Christine de Beer - effortless floral craftsman
Drying Hydrangeas: Fast, Flat or Natural
Dry Hydrangeas in a Microwave
You can dry any flowers that don’t contain a lot of water in the microwave.
I prefer drying the flowers in a microwave because the flowers look more natural than when you press them flat and less curled up than when you let them dry naturally. But I always dry a few florets naturally and a few flat from each mop head just to have some available when I need it in a design
As a guide:
The florets dried from a strawberry milkshake pink to a Victorian purple, green florets dried to a pale green grey and rusty red florets dried to a pale burgundy and green
Snip the individual flowers from the hydrangea mop head.
Place the florets between a few layers of kitchen paper. Place it in a saucer and microwave for 30 seconds, on the lowest setting.
Turn the flowers and microwave again for 30 seconds. Keep checking the flowers to make sure the moisture in the stems do not boil. Mine took about 2 minutes in one microwave and 3 minutes in another.
Experiment, start with the lowest setting for only 30 seconds at a time. Different settings will also produce different colour variations.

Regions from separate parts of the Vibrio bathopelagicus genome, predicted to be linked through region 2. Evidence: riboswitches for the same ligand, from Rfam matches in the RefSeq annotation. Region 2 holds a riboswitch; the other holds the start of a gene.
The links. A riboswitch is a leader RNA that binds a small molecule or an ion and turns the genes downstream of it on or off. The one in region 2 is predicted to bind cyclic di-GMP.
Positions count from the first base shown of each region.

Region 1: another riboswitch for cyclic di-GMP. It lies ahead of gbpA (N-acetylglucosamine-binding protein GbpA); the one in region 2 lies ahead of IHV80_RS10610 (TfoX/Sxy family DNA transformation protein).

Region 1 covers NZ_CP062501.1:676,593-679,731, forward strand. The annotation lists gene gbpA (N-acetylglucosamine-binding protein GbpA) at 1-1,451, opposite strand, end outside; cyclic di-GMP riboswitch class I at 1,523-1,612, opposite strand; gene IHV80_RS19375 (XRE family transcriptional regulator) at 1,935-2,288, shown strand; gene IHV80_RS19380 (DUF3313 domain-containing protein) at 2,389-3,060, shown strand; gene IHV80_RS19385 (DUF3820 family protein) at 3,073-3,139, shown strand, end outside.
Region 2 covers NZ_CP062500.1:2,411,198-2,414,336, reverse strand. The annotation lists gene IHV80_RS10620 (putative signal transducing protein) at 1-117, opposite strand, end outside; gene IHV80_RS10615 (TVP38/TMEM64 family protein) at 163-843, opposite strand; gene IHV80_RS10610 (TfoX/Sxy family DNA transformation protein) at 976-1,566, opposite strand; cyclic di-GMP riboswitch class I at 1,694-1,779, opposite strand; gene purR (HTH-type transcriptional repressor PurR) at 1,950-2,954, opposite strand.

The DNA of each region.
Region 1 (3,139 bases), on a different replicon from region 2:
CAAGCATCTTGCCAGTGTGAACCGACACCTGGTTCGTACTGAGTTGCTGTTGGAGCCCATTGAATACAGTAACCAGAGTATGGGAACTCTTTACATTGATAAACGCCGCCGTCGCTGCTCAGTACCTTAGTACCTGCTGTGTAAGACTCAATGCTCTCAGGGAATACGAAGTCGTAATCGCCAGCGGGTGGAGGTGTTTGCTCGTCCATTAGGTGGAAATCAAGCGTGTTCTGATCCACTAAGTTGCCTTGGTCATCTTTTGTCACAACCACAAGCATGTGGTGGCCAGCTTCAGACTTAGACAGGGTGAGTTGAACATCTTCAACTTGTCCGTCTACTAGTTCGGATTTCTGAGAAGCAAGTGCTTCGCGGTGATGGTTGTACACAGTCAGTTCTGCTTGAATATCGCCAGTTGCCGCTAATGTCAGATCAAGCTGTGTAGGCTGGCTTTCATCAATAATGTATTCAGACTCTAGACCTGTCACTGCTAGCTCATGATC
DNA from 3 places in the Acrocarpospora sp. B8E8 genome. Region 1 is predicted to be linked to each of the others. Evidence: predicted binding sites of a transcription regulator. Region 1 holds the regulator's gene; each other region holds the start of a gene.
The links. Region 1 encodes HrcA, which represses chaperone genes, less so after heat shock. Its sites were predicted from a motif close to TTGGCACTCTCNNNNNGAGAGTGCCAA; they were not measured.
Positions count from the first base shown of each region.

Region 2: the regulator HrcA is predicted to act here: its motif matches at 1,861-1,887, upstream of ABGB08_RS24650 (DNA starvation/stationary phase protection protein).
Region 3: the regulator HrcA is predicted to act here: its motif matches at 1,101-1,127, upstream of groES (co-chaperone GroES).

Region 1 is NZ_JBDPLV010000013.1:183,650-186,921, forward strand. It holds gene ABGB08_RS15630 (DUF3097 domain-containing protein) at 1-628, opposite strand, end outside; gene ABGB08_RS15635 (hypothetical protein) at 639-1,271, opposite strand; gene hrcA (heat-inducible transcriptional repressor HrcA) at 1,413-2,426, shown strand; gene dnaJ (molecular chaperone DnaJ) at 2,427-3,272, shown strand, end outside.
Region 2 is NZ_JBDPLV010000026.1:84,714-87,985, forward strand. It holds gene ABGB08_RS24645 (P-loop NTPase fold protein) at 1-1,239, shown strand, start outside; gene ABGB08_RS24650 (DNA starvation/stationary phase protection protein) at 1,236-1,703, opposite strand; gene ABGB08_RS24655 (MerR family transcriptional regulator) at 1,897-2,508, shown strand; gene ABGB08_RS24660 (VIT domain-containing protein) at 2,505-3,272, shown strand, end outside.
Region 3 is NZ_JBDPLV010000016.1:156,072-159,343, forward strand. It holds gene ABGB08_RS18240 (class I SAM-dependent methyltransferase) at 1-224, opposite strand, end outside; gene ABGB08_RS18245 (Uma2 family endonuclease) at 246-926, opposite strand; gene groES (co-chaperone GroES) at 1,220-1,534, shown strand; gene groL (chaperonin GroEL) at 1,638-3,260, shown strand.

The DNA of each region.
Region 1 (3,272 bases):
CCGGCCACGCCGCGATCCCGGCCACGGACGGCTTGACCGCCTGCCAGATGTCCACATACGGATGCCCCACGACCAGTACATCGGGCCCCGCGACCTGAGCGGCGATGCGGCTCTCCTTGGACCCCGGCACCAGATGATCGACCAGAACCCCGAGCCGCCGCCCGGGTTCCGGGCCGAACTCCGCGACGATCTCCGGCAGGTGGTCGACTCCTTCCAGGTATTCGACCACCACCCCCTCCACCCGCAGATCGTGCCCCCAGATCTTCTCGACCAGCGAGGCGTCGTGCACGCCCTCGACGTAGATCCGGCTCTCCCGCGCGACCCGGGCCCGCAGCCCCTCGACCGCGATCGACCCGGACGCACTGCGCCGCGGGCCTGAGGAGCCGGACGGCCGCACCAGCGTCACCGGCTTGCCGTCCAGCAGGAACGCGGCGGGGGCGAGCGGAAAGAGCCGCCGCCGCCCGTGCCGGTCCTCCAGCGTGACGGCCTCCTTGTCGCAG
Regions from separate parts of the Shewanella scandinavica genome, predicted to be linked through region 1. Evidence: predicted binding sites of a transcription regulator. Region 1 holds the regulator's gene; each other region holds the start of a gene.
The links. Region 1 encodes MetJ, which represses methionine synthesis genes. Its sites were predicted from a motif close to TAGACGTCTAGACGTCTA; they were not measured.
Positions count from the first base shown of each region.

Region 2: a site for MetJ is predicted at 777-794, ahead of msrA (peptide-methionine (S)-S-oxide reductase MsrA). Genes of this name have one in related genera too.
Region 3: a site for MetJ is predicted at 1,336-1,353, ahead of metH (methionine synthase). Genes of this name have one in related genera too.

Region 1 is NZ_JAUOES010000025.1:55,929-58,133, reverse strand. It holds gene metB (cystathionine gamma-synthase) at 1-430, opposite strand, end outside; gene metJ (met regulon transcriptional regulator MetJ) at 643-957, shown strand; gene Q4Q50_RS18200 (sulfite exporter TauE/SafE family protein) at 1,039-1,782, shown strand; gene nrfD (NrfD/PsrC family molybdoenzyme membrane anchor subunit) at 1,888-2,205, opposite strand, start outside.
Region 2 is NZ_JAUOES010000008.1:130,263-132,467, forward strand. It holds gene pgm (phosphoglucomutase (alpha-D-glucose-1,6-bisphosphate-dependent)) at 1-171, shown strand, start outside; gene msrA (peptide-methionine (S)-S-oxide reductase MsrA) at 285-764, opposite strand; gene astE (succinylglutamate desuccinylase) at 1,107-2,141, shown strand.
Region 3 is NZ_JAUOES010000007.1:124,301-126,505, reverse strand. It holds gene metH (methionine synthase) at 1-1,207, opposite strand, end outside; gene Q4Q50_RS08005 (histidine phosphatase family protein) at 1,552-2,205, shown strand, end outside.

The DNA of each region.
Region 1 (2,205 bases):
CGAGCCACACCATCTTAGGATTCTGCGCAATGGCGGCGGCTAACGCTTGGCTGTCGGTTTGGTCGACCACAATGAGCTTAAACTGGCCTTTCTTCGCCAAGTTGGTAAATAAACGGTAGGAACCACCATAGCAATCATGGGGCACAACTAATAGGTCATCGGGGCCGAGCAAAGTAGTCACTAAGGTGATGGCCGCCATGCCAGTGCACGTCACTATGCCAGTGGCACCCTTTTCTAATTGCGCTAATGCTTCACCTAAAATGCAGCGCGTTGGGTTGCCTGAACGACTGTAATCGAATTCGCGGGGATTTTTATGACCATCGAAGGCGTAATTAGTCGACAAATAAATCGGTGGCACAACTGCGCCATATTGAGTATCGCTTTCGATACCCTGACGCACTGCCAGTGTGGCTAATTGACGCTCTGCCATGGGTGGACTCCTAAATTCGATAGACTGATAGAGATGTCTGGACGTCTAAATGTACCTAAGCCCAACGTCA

Test the flowers. It should feel papery and dry.
The flowers will remain preserved and colour fast. I still have a batch that is usable two years after I dried it.
Drying Hydrangeas flat
Press the florets between the pages of a heavy book to dry
Remove the florets.
Place the flowers between two sheets of paper towels. Slip the flowers into an old magazine or heavy book and leave to dry. The paper towel will absorb the moisture and prevent mildew.
Letting Hydrangeas dry naturally
Choose or harvest the flower heads in peak condition to dry.
Set the stem in deep water letting the head rest on the sides of the vase for support.
Place the vase in a low light location to preserve as much of the natural colour as possible. Run your hand softly over the flowers- if it rustles like dried grass it is ready to be used. By the time the vase is empty the flowers will also be perfectly dry.
As a floral artist I am inspired by the endurance of nature and my work is still re-creating the Sleeping Beauty Castle of my imagination.
Flax leaves are ripped with a kenzan and wrapped with copper wire and small blue beads to create a rope to weave into a delicate spider web.
A veil of green wool, Spanish moss and dried hydrangeas hang over white lilies
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